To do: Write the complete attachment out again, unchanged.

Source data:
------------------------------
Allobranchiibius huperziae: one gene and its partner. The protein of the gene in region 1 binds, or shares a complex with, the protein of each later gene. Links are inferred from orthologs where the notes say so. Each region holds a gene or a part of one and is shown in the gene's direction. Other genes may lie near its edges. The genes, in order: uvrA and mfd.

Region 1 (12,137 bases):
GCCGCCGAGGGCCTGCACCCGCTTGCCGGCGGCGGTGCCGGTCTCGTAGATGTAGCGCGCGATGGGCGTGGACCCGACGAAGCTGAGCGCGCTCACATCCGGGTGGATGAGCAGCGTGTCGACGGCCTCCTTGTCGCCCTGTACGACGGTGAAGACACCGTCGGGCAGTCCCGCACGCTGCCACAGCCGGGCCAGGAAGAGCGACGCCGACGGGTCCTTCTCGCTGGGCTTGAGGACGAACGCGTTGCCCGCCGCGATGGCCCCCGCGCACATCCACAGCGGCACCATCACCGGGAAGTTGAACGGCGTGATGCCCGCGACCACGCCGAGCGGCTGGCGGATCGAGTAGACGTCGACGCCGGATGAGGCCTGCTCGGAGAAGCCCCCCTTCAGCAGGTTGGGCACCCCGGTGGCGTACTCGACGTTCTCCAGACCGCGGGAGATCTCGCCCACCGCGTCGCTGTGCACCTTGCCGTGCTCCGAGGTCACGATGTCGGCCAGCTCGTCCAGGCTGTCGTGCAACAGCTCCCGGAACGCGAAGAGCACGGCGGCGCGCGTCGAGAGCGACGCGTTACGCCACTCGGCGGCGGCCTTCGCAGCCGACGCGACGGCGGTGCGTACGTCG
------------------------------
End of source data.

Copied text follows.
Allobranchiibius huperziae: one gene and its partner. The protein of the gene in region 1 binds, or shares a complex with, the protein of each later gene. Links are inferred from orthologs where the notes say so. Each region holds a gene or a part of one and is shown in the gene's direction. Other genes may lie near its edges. The genes, in order: uvrA and mfd.

Region 1 (12,137 bases):
GCCGCCGAGGGCCTGCACCCGCTTGCCGGCGGCGGTGCCGGTCTCGTAGATGTAGCGCGCGATGGGCGTGGACCCGACGAAGCTGAGCGCGCTCACATCCGGGTGGATGAGCAGCGTGTCGACGGCCTCCTTGTCGCCCTGTACGACGGTGAAGACACCGTCGGGCAGTCCCGCACGCTGCCACAGCCGGGCCAGGAAGAGCGACGCCGACGGGTCCTTCTCGCTGGGCTTGAGGACGAACGCGTTGCCCGCCGCGATGGCCCCCGCGCACATCCACAGCGGCACCATCACCGGGAAGTTGAACGGCGTGATGCCCGCGACCACGCCGAGCGGCTGGCGGATCGAGTAGACGTCGACGCCGGATGAGGCCTGCTCGGAGAAGCCCCCCTTCAGCAGGTTGGGCACCCCGGTGGCGTACTCGACGTTCTCCAGACCGCGGGAGATCTCGCCCACCGCGTCGCTGTGCACCTTGCCGTGCTCCGAGGTCACGATGTCGGCCAGCTCGTCCAGGCTGTCGTGCAACAGCTCCCGGAACGCGAAGAGCACGGCGGCGCGCGTCGAGAGCGACGCGTTACGCCACTCGGCGGCGGCCTTCGCAGCCGACGCGACGGCGGTGCGTACGTCG